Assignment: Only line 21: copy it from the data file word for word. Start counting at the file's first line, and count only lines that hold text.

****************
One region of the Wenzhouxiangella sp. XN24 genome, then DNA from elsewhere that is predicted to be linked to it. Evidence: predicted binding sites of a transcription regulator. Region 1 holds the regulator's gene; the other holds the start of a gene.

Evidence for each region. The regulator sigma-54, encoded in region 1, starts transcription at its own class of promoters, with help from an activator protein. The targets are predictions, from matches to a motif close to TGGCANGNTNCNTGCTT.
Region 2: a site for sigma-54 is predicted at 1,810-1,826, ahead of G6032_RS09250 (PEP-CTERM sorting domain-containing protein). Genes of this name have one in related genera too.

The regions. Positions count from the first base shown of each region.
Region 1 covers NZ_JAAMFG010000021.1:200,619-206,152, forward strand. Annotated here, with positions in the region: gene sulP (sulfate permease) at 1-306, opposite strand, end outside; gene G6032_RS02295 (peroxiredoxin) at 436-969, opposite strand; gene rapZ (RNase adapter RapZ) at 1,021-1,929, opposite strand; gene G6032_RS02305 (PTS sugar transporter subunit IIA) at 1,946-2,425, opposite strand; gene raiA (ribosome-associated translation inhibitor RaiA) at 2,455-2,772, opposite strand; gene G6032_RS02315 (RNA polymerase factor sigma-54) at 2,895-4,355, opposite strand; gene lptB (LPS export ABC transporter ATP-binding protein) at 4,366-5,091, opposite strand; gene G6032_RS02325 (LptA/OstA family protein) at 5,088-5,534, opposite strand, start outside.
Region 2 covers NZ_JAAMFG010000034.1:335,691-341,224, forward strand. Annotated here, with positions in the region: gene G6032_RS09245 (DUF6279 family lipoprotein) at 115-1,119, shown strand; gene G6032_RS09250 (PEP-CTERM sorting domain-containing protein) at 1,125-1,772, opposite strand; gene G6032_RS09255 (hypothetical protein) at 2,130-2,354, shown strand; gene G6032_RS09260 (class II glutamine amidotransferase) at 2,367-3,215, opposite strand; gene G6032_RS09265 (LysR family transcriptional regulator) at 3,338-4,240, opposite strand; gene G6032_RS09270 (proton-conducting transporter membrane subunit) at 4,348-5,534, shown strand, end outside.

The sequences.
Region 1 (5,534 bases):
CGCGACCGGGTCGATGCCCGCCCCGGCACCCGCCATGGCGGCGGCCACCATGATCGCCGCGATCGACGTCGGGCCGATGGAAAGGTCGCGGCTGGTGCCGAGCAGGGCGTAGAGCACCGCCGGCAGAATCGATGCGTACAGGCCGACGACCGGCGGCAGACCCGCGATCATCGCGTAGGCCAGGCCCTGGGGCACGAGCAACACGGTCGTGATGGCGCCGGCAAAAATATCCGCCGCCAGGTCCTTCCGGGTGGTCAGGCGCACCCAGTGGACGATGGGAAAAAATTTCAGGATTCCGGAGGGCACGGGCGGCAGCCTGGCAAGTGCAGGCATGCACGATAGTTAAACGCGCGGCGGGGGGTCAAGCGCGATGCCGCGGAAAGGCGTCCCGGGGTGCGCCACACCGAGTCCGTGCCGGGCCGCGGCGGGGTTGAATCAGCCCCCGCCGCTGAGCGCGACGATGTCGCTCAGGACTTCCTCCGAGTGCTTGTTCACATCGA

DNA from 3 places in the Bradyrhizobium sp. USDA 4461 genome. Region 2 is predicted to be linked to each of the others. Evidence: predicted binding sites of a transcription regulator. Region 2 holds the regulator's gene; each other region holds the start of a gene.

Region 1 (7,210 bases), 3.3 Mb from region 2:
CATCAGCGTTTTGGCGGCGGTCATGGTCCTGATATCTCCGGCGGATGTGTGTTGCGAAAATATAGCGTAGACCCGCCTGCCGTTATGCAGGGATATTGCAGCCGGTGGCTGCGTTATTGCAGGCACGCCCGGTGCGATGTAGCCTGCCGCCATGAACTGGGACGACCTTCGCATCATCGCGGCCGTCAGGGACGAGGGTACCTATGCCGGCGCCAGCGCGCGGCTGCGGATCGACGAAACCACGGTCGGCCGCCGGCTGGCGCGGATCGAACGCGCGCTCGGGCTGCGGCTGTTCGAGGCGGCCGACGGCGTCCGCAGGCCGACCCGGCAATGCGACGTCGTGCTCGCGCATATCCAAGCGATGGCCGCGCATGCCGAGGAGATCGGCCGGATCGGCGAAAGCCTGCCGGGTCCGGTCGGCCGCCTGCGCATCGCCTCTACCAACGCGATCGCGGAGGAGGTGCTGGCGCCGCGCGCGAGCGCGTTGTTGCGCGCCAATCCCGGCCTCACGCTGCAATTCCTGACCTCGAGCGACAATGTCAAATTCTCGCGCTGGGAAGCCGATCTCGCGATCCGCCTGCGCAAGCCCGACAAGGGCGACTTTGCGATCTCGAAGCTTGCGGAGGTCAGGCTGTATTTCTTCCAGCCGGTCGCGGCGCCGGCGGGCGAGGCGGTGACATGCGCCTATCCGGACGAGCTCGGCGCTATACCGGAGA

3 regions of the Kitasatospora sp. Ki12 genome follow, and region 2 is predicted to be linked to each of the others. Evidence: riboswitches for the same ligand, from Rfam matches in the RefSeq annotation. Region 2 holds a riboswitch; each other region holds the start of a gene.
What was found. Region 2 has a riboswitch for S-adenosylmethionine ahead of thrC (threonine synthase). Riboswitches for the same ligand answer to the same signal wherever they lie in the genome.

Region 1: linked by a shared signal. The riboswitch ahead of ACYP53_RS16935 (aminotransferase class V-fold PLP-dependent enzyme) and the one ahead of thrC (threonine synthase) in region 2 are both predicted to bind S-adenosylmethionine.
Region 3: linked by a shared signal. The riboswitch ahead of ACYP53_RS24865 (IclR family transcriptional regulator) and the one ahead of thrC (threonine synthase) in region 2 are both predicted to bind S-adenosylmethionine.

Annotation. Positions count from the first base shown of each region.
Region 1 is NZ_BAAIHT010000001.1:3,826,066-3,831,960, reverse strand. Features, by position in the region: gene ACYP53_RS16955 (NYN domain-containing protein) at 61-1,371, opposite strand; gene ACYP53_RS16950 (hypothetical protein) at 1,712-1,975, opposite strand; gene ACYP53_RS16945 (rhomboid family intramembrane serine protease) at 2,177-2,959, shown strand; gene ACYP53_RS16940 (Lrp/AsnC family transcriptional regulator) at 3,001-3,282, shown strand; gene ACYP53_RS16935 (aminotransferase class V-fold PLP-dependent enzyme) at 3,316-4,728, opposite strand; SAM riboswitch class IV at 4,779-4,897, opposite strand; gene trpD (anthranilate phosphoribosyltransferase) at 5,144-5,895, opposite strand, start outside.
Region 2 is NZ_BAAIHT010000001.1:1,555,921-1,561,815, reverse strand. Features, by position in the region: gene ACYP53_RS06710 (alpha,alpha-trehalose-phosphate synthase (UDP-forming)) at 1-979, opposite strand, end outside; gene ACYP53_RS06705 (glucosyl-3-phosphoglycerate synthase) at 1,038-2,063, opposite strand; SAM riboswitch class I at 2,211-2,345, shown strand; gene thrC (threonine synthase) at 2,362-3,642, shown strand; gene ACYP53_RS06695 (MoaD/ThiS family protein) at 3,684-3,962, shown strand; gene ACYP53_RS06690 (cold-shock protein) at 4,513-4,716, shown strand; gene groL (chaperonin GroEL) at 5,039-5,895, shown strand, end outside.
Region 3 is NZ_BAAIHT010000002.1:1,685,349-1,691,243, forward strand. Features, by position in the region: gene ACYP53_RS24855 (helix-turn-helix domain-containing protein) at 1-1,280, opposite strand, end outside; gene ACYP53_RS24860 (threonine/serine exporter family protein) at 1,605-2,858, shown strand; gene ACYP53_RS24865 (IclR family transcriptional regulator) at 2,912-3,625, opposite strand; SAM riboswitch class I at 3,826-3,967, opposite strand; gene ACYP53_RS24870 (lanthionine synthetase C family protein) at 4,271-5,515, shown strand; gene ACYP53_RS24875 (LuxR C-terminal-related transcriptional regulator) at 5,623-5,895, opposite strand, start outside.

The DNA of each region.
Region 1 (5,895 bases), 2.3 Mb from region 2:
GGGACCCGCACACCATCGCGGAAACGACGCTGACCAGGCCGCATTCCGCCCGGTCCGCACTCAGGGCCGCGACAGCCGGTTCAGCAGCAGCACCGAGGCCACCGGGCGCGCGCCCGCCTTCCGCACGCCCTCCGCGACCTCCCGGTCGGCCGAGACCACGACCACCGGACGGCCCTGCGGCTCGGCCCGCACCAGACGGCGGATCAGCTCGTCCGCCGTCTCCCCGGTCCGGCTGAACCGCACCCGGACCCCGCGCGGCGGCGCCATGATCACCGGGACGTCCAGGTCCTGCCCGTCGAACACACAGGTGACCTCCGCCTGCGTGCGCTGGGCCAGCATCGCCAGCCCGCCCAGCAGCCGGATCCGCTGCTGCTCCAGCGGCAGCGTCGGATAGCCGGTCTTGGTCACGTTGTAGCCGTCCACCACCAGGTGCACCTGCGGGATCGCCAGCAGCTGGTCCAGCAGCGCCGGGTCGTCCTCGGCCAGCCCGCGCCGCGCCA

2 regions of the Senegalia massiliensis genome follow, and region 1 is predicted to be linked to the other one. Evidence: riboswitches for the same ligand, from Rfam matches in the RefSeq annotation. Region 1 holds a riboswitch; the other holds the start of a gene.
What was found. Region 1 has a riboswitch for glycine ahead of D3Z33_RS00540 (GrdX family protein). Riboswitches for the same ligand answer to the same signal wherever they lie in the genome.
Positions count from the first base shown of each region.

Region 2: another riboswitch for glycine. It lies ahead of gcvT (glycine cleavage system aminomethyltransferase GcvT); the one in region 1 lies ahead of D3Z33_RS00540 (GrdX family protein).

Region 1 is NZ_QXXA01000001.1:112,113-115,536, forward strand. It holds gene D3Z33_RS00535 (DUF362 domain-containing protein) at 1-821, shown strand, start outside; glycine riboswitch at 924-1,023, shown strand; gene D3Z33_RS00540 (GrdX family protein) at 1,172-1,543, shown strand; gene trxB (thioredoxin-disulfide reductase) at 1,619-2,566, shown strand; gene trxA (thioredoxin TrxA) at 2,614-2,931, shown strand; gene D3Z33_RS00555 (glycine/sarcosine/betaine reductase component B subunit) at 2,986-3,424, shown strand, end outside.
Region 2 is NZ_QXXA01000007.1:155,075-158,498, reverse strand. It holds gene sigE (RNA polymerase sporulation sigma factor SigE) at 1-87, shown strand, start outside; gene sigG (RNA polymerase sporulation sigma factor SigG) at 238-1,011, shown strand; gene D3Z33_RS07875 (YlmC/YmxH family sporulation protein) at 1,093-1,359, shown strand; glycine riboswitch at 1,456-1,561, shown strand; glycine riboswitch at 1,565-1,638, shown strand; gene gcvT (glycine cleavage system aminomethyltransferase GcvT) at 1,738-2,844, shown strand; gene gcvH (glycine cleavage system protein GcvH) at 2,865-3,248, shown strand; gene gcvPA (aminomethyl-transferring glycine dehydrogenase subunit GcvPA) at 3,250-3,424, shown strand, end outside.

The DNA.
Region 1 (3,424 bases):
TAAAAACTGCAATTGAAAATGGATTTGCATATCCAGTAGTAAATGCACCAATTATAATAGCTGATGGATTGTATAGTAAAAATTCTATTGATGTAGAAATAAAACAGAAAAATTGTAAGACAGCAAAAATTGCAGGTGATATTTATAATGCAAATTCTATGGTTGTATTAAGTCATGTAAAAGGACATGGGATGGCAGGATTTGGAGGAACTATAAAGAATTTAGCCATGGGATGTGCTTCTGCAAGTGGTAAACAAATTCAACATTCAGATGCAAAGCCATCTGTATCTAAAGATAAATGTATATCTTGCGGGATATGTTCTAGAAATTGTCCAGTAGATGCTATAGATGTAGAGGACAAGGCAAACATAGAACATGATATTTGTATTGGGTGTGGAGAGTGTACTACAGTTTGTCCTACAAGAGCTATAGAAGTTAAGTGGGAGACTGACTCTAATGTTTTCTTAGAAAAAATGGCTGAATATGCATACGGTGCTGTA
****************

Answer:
The DNA of each region.